Gregor’s Bed – The Turin Horse

Recent Discoveries from the Realm of the Experimental and the Avant-Garde

Film: The Turin Horse (Hungarian with subtitles) (2011)

Directors: Béla Tarr, Ágnes Hranitzky

Cast: János Derzsi, Erika Bók, Mihály Kormos

Screenwriters: Béla Tarr, László Krasznahorkai

?Man is the cruelest animal.?

Friedrich Nietzsche

?Acquire, debase, debase, acquire. Or I can put it differently if you’d like. To touch, debase, and thereby acquire, or touch, acquire, and thereby debase. It’s been going on like this for centuries. On, on, and on.?

from The Turin Horse

?In Turin on 3rd January, 1889, Friedrich Nietzsche steps out of the doorway of number six, Via Carlo Albert. Not far from him, the driver of a hansom cab is having trouble with a stubborn horse. Despite all his urging, the horse refuses to move, whereupon the driver loses his patience and takes his whip to it. Nietzsche comes up to the throng and puts an end to the brutal scene, throwing his arms around the horse’s neck, sobbing. His landlord takes him home, he lies motionless and silent for two days on a divan until he mutters the obligatory last words, and lives for another ten years, silent and demented, cared for by his mother and sisters. We do not know what happened to the horse.?

Béla Tarr

The Dark Night of the Closed Heart

This film is a story about the hansom cab owner and his daughter. There’s a long sequence at the start in which we’re forced to observe a well-bred but thin horse pulling a heavy cart down a road in winter. The wind is blowing hard and the horse is wearing the shaggy coat horses grow in winter in cold countries.

The horse has been worked so hard that her hair is wet and matted. The image of the sweating, cold, thin animal, eyes rolling behind her blinkers as she trudges jerkily along, is grotesquely beautiful, and becomes more so as It’s dragged out to a haunting soundtrack.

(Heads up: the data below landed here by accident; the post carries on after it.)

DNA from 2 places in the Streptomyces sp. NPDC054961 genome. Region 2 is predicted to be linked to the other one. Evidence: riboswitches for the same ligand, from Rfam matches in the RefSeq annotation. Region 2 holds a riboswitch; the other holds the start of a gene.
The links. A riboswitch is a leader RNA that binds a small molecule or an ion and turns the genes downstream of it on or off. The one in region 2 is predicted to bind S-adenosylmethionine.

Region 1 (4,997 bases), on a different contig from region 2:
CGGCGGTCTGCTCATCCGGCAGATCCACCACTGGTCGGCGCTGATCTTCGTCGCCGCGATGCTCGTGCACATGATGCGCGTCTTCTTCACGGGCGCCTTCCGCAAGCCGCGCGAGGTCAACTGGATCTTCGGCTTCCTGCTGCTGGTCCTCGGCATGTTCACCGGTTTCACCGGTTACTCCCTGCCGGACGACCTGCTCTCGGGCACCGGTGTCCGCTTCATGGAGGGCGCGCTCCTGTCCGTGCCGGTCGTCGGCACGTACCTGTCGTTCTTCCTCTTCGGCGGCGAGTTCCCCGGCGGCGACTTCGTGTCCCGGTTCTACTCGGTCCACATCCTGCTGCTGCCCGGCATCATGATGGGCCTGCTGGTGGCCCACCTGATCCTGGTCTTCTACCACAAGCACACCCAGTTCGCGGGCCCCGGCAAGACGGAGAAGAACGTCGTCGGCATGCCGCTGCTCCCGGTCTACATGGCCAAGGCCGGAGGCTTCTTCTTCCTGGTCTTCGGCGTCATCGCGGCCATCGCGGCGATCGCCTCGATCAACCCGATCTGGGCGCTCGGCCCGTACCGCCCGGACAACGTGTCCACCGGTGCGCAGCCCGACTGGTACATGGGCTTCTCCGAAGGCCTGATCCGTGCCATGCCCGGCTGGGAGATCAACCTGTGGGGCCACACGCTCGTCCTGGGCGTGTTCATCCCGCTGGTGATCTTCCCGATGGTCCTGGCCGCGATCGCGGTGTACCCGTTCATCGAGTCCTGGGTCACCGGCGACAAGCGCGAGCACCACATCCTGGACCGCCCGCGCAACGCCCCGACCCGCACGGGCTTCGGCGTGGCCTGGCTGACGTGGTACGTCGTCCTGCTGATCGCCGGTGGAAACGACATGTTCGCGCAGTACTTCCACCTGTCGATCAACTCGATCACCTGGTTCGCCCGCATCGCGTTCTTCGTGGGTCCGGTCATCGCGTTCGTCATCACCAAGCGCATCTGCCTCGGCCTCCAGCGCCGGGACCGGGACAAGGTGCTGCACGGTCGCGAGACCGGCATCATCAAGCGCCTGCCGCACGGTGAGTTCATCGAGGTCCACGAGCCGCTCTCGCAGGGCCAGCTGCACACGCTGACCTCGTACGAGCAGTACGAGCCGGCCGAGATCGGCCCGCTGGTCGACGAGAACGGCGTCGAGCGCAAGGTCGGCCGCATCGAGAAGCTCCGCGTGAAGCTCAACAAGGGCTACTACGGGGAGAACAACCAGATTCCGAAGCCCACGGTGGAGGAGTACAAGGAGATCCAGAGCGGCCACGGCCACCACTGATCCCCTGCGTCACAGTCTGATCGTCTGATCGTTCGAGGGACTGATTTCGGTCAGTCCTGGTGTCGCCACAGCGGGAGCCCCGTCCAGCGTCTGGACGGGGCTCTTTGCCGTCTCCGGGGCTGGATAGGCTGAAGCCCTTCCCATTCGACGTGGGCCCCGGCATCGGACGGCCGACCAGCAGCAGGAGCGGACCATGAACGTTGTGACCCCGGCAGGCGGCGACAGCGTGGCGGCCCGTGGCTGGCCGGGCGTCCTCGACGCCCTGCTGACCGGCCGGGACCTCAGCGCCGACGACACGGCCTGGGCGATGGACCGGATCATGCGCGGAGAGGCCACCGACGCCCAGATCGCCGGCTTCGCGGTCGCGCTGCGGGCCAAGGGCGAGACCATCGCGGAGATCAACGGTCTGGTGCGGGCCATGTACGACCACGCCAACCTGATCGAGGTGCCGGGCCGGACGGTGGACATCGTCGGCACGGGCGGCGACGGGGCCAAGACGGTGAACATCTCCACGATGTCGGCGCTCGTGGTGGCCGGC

The Turin Horse is no pleasure cruise. If, as Jacques Maritain says, to qualify as art a work must be significant, rational, and delightful, this flick is weighted almost exclusively on the significant end.

The two main characters are a craggily handsome widower and his daughter, a young girl with good physical attributes but not a speck of glamour or charm. She rarely speaks, and he never grunts more than a few dismissive words. It’s a bleak world, of silence, howling winds, ancient stone walls, and cracked plaster, plain and scarce food eaten desperately while still too hot, and clothing that looks damp and itchy.

Morning and night, Father sits or stands as his daughter dresses and undresses him. He stares at her the whole time, not uttering a word as she goes quickly and methodically about her chore. It’s an oft-repeated scene, disturbing on several levels. Thankfully he buttons his own fly.

Belief, custom, duty, and tradition all throw their shoulders against the door of experience and crumple. The noblest thoughts, the most sophisticated arguments, the deepest religious epiphanies, crash on brute reality. To survive they’re obliged to change. Sometimes they refuse.

The horse doesn’t respond when his master enters the barn, unusual behaviour for a horse. She does respond when the daughter enters. It’s clear they identify with each other’s misery as beasts of burden, though the girl exhibits flat effect and the horse’s face gives glimpses of a deep consciousness.

She’s not eating, the girl remarks, to which Pa growls in reply, She will. The daughter implores the horse to eat, but the horse is apparently too depressed to do so, too overcome by despair. It’s fitting that the film is named for the horse because in fact It’s the horse that registers the pain of existence here. The man and his daughter also live in despair, but their suffering does no more than stupefy them.

The quality of the black and white cinematography is phenomenally high, each scene pulsating with intensity and meaning. The soundtrack is a modal, tension-building force à la Phillip Glass, and this, along with the grey mists, flying dry leaves, and austere characters, makes the film deliciously dreary.

A group of raggle-taggle gypsies arrives, their aesthetic purpose being, it seems, to show the difference between their own happy-go-lucky poverty and the austere misery of the widower and his daughter. Their horses, in contrast to the scrawny, despondent mare, are spirited, beautiful, and obviously loved and well-fed.

The gypsies are laughing, chattering, and whooping it up. And as the man and his daughter drive them angrily from their well, they scream curses: ?The water is ours! The earth is ours! You’re weak! You’re weak! Drop dead! Drop dead!?

An imprecation like that might put a damper on someone’s joy, if they had any, but this father and daughter are so emotionally closed that in their world nothing can get better or worse. The film’s achievement is making something so intensely beautiful out of such a gloomy theme.

Wanda also penned the poems for the artist book They Tell My Tale to Children Now to Help Them to be Good, a collection of meditations on fairy tales, illustrated by artist Susan Malmstrom.